What do UML Class Diagrams mean?

Consider the following UML class diagram:

Class A inherits from class B.  Class A has association f directed towards class C

What does this diagram say? What does it mean?  What does it actually constrain? 

This is not just an idle philosophical question; it goes to the very root of the formal specification of software systems.  Get the answer to this wrong and you condemn yourself to being overwhelmed by unnecessary complexity when you try to reason about non-trivial systems.  Get it right and, while you will still have to deal with complexity, at least this will only be proportional to the inherent complexity of the system.

There is a lot of UML literature which purports to give a semantics to the UML.  However, these forms of semantics are either expressed in words, and are therefore ambiguous and imprecise, or else are minutely detailed mathematical models of box and arrow diagrams intended for the implementors of UML diagramming tools.  Both of these are inadequate if what you want to do is to reason about specifications.

I suggest that the semantics of the above diagram is best expressed using first-order predicate logic as follows:

∀a . a∈A ⇒ (a∈B ∧ f(a)∈C)

It would also be possible to express this in terms of the subset relationship and relational image:

A⊆B ∧ f(|A|)⊆C

However, I prefer to make the quantifier and its variable explicit (the latter is analogous to the implicit self variable in object oriented class definitions).  I also prefer to use Lamport's prefix layout for conjuctions and disjunctions.  This is the way I would normally write this specification:

∀a . a∈A ⇒
    ∧ a∈B
    ∧ f(a)∈C

Note that this does not require that any A's (or B's or C's) actually exist.  It only requires that if they do then they must be constrained in the above way (ie: they must also be members of B, and when function f is applied to them it must return a member of C).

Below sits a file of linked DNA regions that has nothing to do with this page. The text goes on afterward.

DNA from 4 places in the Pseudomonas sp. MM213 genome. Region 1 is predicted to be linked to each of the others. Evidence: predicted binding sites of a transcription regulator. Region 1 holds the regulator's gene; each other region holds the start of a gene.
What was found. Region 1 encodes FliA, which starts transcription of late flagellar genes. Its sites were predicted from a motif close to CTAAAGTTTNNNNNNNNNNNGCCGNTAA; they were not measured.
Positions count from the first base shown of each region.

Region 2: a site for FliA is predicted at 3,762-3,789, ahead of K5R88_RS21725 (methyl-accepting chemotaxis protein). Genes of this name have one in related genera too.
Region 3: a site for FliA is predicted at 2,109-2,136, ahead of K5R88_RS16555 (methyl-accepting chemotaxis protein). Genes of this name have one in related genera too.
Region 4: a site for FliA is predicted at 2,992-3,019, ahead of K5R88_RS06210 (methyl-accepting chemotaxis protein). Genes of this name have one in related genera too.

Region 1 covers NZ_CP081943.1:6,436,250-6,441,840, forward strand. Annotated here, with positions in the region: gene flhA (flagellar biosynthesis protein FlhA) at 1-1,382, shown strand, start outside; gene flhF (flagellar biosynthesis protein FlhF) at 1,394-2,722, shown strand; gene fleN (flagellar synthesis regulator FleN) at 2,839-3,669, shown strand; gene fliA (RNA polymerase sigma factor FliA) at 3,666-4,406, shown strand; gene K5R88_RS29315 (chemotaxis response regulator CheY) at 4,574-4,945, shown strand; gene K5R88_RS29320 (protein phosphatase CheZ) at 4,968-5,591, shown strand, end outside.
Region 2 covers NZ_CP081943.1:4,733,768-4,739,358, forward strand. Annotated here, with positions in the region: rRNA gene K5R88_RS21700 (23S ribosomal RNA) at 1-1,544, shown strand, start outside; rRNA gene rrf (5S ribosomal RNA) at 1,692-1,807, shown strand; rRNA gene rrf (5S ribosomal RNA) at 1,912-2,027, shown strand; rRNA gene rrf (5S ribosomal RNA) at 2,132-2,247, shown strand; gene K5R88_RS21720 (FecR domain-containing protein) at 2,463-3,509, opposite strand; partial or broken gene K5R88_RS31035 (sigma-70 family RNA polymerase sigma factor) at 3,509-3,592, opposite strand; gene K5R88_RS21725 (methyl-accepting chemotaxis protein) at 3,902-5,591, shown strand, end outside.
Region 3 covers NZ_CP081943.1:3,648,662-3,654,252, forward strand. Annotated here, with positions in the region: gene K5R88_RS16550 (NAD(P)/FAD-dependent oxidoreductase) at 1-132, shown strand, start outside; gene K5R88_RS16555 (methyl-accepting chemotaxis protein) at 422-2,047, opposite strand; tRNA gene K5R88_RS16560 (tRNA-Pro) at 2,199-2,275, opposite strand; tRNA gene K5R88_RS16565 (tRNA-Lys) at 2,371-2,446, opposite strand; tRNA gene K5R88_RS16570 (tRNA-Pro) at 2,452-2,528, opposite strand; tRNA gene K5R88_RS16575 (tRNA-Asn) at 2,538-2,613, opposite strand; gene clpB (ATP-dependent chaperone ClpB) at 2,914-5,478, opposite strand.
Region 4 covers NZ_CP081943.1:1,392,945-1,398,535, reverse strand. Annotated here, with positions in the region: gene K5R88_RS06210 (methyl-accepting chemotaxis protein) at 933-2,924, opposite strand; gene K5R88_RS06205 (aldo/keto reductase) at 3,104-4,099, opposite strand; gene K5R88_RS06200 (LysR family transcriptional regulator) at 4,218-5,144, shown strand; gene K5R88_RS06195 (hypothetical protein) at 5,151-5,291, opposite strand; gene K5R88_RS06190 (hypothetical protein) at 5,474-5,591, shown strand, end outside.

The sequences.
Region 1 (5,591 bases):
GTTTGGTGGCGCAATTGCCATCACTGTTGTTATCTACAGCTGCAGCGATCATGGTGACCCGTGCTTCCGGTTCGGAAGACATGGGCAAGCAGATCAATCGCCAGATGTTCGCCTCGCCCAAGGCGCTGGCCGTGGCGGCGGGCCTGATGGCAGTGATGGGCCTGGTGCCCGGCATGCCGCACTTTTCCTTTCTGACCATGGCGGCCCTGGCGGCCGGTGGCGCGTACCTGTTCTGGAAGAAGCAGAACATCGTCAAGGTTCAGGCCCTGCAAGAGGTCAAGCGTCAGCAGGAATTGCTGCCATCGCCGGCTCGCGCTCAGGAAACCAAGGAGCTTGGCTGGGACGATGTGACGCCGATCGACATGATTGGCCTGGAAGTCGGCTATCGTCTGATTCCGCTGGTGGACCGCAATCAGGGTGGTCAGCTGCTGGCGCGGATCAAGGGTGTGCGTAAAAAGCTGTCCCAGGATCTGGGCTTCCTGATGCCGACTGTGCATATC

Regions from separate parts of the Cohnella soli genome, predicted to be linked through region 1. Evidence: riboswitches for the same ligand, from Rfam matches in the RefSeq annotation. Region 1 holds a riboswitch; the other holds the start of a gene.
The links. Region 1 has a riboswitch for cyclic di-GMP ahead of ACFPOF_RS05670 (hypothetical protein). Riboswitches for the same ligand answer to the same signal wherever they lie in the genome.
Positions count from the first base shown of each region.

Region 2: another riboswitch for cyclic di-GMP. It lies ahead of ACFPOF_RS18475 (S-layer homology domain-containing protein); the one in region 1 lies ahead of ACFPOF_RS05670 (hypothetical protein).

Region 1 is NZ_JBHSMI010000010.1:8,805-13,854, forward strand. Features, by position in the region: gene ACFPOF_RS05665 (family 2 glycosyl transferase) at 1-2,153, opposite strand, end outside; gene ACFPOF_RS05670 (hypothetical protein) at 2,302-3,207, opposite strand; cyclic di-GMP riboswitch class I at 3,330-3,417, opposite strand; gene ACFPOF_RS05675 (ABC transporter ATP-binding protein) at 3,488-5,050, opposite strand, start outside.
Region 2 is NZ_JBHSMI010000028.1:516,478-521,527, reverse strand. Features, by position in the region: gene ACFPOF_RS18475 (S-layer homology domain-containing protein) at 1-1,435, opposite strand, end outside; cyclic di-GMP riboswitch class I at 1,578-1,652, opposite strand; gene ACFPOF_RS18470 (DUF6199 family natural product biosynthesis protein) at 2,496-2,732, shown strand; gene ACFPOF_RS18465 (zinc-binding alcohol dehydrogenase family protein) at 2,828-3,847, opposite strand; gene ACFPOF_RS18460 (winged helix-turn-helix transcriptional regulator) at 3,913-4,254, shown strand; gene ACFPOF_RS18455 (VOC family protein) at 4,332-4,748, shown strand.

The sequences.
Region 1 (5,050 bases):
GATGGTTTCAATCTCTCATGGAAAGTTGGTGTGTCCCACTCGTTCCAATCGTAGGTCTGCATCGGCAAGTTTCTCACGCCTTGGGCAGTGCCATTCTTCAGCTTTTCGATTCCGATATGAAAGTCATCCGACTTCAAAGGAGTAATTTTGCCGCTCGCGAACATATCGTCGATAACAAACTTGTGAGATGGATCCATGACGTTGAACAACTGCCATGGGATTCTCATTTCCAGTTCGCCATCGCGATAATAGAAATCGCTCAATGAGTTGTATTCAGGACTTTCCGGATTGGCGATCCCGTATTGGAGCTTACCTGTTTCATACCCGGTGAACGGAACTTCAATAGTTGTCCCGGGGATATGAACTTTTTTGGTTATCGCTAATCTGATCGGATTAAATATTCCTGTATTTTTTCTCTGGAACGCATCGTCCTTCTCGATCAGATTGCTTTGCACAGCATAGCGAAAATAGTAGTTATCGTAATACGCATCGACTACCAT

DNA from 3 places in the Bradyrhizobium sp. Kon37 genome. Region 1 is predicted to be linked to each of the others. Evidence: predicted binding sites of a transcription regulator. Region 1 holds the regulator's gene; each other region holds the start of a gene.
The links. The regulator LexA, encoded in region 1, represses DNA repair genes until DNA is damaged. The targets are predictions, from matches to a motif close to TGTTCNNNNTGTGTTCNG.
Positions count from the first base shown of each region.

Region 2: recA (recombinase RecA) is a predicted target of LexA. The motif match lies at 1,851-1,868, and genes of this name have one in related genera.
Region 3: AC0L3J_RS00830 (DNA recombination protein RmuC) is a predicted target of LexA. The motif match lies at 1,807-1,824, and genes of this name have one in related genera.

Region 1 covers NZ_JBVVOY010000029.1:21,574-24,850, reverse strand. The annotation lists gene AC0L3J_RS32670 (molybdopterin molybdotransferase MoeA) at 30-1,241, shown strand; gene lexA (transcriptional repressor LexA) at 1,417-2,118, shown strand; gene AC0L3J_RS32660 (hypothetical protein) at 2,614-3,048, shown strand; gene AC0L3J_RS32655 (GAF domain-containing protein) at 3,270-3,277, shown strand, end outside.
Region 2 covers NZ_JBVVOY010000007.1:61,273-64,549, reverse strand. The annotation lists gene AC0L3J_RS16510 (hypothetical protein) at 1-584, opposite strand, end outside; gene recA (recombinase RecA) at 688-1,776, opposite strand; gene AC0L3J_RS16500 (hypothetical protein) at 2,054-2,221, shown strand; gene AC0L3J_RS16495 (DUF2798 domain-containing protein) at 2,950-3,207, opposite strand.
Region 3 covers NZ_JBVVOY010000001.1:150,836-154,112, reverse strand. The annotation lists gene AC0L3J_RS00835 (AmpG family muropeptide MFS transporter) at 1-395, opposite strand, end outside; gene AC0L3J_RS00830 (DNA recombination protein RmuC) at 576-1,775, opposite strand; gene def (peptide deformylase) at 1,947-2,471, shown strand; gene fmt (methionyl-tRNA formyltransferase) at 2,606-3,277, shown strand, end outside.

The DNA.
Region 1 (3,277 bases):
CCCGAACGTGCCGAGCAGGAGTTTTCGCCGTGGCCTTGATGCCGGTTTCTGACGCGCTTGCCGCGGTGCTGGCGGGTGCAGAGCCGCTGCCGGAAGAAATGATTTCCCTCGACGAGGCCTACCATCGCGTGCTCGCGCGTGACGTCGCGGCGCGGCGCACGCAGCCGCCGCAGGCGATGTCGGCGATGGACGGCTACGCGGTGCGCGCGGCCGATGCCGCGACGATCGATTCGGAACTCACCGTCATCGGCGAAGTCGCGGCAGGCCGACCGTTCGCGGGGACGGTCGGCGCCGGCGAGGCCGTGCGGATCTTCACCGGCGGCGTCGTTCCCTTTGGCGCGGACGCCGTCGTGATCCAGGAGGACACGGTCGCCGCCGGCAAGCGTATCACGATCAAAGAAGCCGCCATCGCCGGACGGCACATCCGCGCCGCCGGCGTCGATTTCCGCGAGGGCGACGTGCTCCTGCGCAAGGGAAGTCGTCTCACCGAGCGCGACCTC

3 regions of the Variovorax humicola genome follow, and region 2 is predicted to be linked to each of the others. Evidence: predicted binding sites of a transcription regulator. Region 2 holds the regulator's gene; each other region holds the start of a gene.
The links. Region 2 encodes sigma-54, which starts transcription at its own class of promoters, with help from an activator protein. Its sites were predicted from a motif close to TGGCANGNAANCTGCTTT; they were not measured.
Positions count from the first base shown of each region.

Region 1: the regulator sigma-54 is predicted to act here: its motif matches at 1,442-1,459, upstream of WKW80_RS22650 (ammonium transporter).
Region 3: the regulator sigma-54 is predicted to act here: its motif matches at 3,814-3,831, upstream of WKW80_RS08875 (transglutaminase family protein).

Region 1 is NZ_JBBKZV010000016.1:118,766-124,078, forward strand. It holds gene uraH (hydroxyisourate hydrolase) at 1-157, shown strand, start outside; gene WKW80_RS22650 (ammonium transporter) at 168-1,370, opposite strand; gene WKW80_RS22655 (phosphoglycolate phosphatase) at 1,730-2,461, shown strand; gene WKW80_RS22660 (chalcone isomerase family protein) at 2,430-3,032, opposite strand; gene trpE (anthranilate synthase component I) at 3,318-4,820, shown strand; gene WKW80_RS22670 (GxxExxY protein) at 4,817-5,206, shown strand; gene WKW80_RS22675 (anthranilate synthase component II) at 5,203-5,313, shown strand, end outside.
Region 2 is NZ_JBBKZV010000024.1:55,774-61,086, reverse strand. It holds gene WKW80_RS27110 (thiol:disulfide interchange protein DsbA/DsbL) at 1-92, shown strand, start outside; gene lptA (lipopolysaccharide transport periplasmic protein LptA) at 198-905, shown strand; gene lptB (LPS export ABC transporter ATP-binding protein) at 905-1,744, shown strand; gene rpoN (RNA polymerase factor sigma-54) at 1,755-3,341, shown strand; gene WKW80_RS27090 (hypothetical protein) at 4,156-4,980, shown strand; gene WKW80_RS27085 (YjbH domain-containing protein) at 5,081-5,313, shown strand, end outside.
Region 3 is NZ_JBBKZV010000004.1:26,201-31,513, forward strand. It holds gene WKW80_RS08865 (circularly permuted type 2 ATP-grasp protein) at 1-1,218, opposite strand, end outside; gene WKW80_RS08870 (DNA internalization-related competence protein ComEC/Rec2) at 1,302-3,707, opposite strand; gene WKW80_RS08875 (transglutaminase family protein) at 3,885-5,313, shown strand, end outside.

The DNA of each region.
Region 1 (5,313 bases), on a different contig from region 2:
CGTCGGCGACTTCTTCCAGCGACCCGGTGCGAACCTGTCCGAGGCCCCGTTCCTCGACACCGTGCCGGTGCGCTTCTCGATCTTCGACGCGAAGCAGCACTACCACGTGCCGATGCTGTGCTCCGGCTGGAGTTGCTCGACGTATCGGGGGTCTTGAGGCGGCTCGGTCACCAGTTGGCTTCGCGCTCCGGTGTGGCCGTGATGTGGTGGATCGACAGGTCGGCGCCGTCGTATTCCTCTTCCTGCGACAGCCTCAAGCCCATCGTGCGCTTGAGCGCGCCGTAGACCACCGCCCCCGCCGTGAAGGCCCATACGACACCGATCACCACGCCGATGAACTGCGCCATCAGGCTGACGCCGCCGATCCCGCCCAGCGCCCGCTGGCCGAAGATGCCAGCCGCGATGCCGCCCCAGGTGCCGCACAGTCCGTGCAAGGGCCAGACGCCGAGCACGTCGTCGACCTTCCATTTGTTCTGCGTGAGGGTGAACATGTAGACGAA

Note also that the above specification is extendible.  The use of implication allows us to later add further constraints.  This is consistent with the idea that UML diagrams are partial views of the complete system.

Also, the specification says nothing about the value returned by the function f when it is applied to a value that is not in A.  In that case the returned value is unconstrained (for example, we cannot say whether it is in C or not in C).


HTML and All That

I am currently reading Designing with Web Standards by Jeffrey Zeldman (New Riders, 2003).  After reading part I of this book I feel fully justified in my long-held aversion to web programming.  Even now it is apparently only possible to get reasonably consistent results across all browsers by resorting to ugly hacks. 

The immaturity of the whole field reminds me of programming the half-baked microcomputer BASIC interpreters of the early 1980s: some things that you want to do are either impossible or else can only be done in an extremely inefficient way.  Well known principles such as "Keep each item of information in one and only one place" and "Use symbolic names for numerical constants" are just ignored.  However, I suppose this immaturity is only to be expected in a field that has gone through an exponential growth phase during which new people have been coming into the field faster than good programming principles spread.

Zeldman's book provides a good account of both the horrors and the W3C's proposed cures and gives lots of practical examples.  However, it is not an introductory book: it assumes a familiarity with HTML, XHTML and CSS.